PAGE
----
Adrian Lane, security analyst and CTO at Securosis, argued in a recent research paper that there is much more involved than the liability shift - much of it very good for merchants - but he said much of the resistance to the change is because, "merchants are being asked to incur significant costs and operational disruption to solve a banking problem rather than a merchant problem."
added that it is much more complicated than, "a straight equipment swap."
warned in his
paper that another flaw, at least so far, in EMV is that it, "does not mandate the use of point-to-point encryption (P2PE), much less full end-to-end encryption.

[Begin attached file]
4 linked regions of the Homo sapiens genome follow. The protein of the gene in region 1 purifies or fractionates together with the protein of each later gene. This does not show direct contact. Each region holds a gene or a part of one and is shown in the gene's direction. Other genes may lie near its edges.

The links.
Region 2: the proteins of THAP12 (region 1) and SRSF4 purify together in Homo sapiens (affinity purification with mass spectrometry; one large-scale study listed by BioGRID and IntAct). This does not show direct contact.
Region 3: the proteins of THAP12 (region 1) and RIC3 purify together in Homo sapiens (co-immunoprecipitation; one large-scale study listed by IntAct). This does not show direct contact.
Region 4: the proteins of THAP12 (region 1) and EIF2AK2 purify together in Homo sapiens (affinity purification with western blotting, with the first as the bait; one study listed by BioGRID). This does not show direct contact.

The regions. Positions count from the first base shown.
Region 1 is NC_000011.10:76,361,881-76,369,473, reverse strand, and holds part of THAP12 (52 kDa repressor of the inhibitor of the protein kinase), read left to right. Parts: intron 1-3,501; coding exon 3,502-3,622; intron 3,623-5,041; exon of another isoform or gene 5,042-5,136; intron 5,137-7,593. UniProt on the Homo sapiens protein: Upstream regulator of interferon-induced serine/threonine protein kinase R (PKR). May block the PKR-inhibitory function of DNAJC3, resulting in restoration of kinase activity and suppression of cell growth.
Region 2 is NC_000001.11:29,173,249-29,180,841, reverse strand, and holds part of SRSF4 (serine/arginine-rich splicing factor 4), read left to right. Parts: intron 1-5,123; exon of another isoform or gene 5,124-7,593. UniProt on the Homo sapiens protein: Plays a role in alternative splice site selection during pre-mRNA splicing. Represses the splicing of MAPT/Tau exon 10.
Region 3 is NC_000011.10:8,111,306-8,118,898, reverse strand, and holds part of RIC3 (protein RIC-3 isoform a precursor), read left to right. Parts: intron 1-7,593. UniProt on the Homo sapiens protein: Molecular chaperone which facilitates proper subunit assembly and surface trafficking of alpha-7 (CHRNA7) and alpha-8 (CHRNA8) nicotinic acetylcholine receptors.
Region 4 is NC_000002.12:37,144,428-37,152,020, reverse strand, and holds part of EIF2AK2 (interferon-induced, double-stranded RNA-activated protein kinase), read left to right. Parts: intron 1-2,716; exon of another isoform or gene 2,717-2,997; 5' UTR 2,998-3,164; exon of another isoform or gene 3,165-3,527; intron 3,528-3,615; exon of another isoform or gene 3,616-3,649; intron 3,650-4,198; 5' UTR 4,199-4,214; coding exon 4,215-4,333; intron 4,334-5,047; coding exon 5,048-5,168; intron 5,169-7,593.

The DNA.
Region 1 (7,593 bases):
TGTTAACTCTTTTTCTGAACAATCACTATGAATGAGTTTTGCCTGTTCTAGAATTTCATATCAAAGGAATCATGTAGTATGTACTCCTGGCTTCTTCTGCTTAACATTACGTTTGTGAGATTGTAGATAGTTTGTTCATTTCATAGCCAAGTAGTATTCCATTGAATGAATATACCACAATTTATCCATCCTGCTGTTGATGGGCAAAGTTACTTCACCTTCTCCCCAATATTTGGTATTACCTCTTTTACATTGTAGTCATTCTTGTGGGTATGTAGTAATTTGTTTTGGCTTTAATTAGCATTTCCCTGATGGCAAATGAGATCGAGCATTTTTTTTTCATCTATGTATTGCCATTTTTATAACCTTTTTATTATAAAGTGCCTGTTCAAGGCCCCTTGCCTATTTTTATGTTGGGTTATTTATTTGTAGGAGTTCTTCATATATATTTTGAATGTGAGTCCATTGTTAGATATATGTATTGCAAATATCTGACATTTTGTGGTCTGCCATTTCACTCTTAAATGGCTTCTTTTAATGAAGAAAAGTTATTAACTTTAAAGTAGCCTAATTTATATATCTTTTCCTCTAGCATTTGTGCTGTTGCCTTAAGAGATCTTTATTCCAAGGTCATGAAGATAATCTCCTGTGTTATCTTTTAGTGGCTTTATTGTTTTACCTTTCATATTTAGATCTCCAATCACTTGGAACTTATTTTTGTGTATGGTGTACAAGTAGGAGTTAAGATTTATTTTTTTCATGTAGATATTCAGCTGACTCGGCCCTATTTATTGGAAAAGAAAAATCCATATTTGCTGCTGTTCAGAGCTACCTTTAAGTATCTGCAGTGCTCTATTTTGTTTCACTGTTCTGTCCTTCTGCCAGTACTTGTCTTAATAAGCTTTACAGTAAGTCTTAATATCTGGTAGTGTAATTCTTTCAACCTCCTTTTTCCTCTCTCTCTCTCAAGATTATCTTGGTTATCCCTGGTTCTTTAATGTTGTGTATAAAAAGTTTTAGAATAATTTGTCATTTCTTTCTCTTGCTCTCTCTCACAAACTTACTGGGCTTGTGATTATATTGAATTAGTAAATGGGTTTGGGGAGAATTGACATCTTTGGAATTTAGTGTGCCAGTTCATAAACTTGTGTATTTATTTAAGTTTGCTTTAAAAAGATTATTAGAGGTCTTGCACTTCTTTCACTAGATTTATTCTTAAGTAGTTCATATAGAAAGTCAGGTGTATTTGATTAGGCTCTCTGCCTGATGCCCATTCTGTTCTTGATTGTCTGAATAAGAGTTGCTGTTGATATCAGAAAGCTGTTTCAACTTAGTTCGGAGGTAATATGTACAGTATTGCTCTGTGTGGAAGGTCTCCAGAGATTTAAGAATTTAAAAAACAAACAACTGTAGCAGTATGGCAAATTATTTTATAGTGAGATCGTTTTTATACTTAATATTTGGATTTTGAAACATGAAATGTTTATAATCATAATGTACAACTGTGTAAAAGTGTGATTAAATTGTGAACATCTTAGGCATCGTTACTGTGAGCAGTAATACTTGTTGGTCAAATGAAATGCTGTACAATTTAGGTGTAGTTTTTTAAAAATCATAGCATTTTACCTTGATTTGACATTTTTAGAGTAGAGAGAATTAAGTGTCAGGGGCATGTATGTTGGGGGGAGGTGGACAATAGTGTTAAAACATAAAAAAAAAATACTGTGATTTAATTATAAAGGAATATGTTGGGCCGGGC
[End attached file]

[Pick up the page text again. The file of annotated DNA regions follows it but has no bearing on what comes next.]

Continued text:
agrees that better security, not to mention decreased liability for fraud, are good reasons to adopt EMV.
argued in his
paper that they are both secondary to the benefits of the much more major shift that is coming: Mobile payments.
Companies like Starbucks, he
wrote, have, "demonstrated conclusively that consumers will use mobile phones for payment."
believes that, "the move from passive magnetic stripe cards to smart cards is a big jump, but from plastic cards to smartphones will be the payment industry's equivalent of the shift from horses to automobiles."
goes into considerable detail in his
paper, but summarizes what he
called, "a wealth of advantages for merchants (from mobile payments), delivered with minimal to no operational disruption, including: